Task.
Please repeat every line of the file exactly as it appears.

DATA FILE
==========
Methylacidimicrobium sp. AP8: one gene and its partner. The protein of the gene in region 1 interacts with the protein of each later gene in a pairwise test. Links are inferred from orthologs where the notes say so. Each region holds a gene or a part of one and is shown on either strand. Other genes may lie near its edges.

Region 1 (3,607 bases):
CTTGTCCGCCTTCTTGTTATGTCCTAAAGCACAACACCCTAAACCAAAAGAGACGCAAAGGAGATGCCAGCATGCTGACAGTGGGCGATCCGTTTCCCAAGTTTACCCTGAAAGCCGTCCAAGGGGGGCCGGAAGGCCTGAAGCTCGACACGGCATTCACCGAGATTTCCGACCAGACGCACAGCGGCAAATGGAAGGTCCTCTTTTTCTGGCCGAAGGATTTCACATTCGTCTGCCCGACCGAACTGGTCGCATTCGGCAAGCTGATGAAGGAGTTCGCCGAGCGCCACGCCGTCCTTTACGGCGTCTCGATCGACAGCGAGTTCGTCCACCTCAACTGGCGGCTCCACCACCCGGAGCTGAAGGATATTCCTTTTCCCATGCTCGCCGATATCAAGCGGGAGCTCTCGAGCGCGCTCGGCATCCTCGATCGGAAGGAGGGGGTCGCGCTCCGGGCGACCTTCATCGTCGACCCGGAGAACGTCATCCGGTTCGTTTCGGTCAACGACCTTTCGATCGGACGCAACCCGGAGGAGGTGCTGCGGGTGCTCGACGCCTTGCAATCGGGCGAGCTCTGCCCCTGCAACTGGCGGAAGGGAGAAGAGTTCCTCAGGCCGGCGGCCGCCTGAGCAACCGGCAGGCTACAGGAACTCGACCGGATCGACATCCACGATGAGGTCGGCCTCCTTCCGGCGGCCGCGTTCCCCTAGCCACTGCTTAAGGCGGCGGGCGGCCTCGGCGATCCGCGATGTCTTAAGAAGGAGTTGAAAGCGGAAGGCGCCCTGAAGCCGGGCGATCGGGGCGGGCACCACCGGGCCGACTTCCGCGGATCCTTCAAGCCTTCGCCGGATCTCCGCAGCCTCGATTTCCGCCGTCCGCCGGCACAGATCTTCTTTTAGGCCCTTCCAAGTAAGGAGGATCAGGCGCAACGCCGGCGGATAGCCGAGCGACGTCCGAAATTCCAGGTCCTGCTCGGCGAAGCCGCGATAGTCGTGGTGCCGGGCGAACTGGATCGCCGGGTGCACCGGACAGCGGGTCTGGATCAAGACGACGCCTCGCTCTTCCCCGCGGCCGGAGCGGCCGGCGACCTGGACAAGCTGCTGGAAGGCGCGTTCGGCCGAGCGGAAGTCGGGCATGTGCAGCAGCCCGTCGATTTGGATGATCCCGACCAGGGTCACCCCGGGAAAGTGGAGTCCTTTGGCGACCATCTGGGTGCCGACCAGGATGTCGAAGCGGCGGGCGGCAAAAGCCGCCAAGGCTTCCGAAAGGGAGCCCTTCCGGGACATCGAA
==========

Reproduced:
Methylacidimicrobium sp. AP8: one gene and its partner. The protein of the gene in region 1 interacts with the protein of each later gene in a pairwise test. Links are inferred from orthologs where the notes say so. Each region holds a gene or a part of one and is shown on either strand. Other genes may lie near its edges.

Region 1 (3,607 bases):
CTTGTCCGCCTTCTTGTTATGTCCTAAAGCACAACACCCTAAACCAAAAGAGACGCAAAGGAGATGCCAGCATGCTGACAGTGGGCGATCCGTTTCCCAAGTTTACCCTGAAAGCCGTCCAAGGGGGGCCGGAAGGCCTGAAGCTCGACACGGCATTCACCGAGATTTCCGACCAGACGCACAGCGGCAAATGGAAGGTCCTCTTTTTCTGGCCGAAGGATTTCACATTCGTCTGCCCGACCGAACTGGTCGCATTCGGCAAGCTGATGAAGGAGTTCGCCGAGCGCCACGCCGTCCTTTACGGCGTCTCGATCGACAGCGAGTTCGTCCACCTCAACTGGCGGCTCCACCACCCGGAGCTGAAGGATATTCCTTTTCCCATGCTCGCCGATATCAAGCGGGAGCTCTCGAGCGCGCTCGGCATCCTCGATCGGAAGGAGGGGGTCGCGCTCCGGGCGACCTTCATCGTCGACCCGGAGAACGTCATCCGGTTCGTTTCGGTCAACGACCTTTCGATCGGACGCAACCCGGAGGAGGTGCTGCGGGTGCTCGACGCCTTGCAATCGGGCGAGCTCTGCCCCTGCAACTGGCGGAAGGGAGAAGAGTTCCTCAGGCCGGCGGCCGCCTGAGCAACCGGCAGGCTACAGGAACTCGACCGGATCGACATCCACGATGAGGTCGGCCTCCTTCCGGCGGCCGCGTTCCCCTAGCCACTGCTTAAGGCGGCGGGCGGCCTCGGCGATCCGCGATGTCTTAAGAAGGAGTTGAAAGCGGAAGGCGCCCTGAAGCCGGGCGATCGGGGCGGGCACCACCGGGCCGACTTCCGCGGATCCTTCAAGCCTTCGCCGGATCTCCGCAGCCTCGATTTCCGCCGTCCGCCGGCACAGATCTTCTTTTAGGCCCTTCCAAGTAAGGAGGATCAGGCGCAACGCCGGCGGATAGCCGAGCGACGTCCGAAATTCCAGGTCCTGCTCGGCGAAGCCGCGATAGTCGTGGTGCCGGGCGAACTGGATCGCCGGGTGCACCGGACAGCGGGTCTGGATCAAGACGACGCCTCGCTCTTCCCCGCGGCCGGAGCGGCCGGCGACCTGGACAAGCTGCTGGAAGGCGCGTTCGGCCGAGCGGAAGTCGGGCATGTGCAGCAGCCCGTCGATTTGGATGATCCCGACCAGGGTCACCCCGGGAAAGTGGAGTCCTTTGGCGACCATCTGGGTGCCGACCAGGATGTCGAAGCGGCGGGCGGCAAAAGCCGCCAAGGCTTCCGAAAGGGAGCCCTTCCGGGACATCGAA